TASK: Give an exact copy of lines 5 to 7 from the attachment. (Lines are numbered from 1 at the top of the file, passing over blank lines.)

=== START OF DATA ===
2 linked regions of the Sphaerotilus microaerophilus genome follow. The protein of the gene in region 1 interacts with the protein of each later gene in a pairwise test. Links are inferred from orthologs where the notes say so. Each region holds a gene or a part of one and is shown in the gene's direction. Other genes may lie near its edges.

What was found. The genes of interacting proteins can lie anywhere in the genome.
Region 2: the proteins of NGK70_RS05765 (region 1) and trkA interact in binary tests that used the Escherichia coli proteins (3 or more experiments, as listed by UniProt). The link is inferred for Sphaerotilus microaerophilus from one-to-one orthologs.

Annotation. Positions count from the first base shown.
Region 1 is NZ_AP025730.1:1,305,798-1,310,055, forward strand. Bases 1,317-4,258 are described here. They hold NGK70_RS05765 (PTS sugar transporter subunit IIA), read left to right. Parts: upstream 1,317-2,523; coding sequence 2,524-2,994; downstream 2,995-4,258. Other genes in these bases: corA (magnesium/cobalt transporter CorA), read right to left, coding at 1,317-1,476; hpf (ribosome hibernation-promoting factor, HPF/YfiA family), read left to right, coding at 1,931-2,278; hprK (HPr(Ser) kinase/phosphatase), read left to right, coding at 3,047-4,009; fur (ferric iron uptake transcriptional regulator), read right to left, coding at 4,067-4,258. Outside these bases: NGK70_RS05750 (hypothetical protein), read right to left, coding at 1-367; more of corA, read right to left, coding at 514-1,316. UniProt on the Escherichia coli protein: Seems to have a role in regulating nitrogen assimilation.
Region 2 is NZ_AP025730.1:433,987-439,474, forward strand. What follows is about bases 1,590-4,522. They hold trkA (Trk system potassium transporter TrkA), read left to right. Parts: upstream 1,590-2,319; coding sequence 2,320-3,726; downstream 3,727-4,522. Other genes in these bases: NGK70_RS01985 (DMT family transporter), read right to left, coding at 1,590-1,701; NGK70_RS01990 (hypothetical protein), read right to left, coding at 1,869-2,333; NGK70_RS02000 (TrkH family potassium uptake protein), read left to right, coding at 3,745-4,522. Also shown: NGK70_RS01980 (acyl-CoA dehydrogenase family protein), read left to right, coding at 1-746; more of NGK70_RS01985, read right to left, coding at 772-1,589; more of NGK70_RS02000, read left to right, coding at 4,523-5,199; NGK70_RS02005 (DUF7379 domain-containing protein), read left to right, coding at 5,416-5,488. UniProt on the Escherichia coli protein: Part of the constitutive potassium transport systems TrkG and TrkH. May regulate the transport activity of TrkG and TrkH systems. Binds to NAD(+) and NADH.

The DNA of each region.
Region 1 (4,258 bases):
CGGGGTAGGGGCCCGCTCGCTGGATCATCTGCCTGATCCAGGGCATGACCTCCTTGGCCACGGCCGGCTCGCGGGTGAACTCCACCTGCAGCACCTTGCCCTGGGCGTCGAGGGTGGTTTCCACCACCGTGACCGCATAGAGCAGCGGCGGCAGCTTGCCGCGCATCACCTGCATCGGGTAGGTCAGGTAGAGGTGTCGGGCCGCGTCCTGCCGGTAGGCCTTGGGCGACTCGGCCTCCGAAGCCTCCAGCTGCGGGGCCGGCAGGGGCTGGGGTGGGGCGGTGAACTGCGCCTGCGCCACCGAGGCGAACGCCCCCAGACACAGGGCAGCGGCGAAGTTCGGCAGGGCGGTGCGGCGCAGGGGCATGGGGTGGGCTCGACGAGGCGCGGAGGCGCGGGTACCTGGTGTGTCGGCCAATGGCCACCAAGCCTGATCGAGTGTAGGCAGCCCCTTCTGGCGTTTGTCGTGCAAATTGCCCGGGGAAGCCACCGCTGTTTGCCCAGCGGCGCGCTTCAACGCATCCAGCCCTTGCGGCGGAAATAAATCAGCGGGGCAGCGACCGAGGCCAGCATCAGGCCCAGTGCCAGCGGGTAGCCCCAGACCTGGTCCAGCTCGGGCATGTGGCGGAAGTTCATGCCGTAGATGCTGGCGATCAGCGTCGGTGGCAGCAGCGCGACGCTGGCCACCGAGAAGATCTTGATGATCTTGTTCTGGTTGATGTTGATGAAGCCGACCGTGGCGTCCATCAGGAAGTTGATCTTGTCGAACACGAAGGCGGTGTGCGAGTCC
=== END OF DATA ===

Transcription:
Region 1 is NZ_AP025730.1:1,305,798-1,310,055, forward strand. Bases 1,317-4,258 are described here. They hold NGK70_RS05765 (PTS sugar transporter subunit IIA), read left to right. Parts: upstream 1,317-2,523; coding sequence 2,524-2,994; downstream 2,995-4,258. Other genes in these bases: corA (magnesium/cobalt transporter CorA), read right to left, coding at 1,317-1,476; hpf (ribosome hibernation-promoting factor, HPF/YfiA family), read left to right, coding at 1,931-2,278; hprK (HPr(Ser) kinase/phosphatase), read left to right, coding at 3,047-4,009; fur (ferric iron uptake transcriptional regulator), read right to left, coding at 4,067-4,258. Outside these bases: NGK70_RS05750 (hypothetical protein), read right to left, coding at 1-367; more of corA, read right to left, coding at 514-1,316. UniProt on the Escherichia coli protein: Seems to have a role in regulating nitrogen assimilation.
Region 2 is NZ_AP025730.1:433,987-439,474, forward strand. What follows is about bases 1,590-4,522. They hold trkA (Trk system potassium transporter TrkA), read left to right. Parts: upstream 1,590-2,319; coding sequence 2,320-3,726; downstream 3,727-4,522. Other genes in these bases: NGK70_RS01985 (DMT family transporter), read right to left, coding at 1,590-1,701; NGK70_RS01990 (hypothetical protein), read right to left, coding at 1,869-2,333; NGK70_RS02000 (TrkH family potassium uptake protein), read left to right, coding at 3,745-4,522. Also shown: NGK70_RS01980 (acyl-CoA dehydrogenase family protein), read left to right, coding at 1-746; more of NGK70_RS01985, read right to left, coding at 772-1,589; more of NGK70_RS02000, read left to right, coding at 4,523-5,199; NGK70_RS02005 (DUF7379 domain-containing protein), read left to right, coding at 5,416-5,488. UniProt on the Escherichia coli protein: Part of the constitutive potassium transport systems TrkG and TrkH. May regulate the transport activity of TrkG and TrkH systems. Binds to NAD(+) and NADH.

The DNA of each region.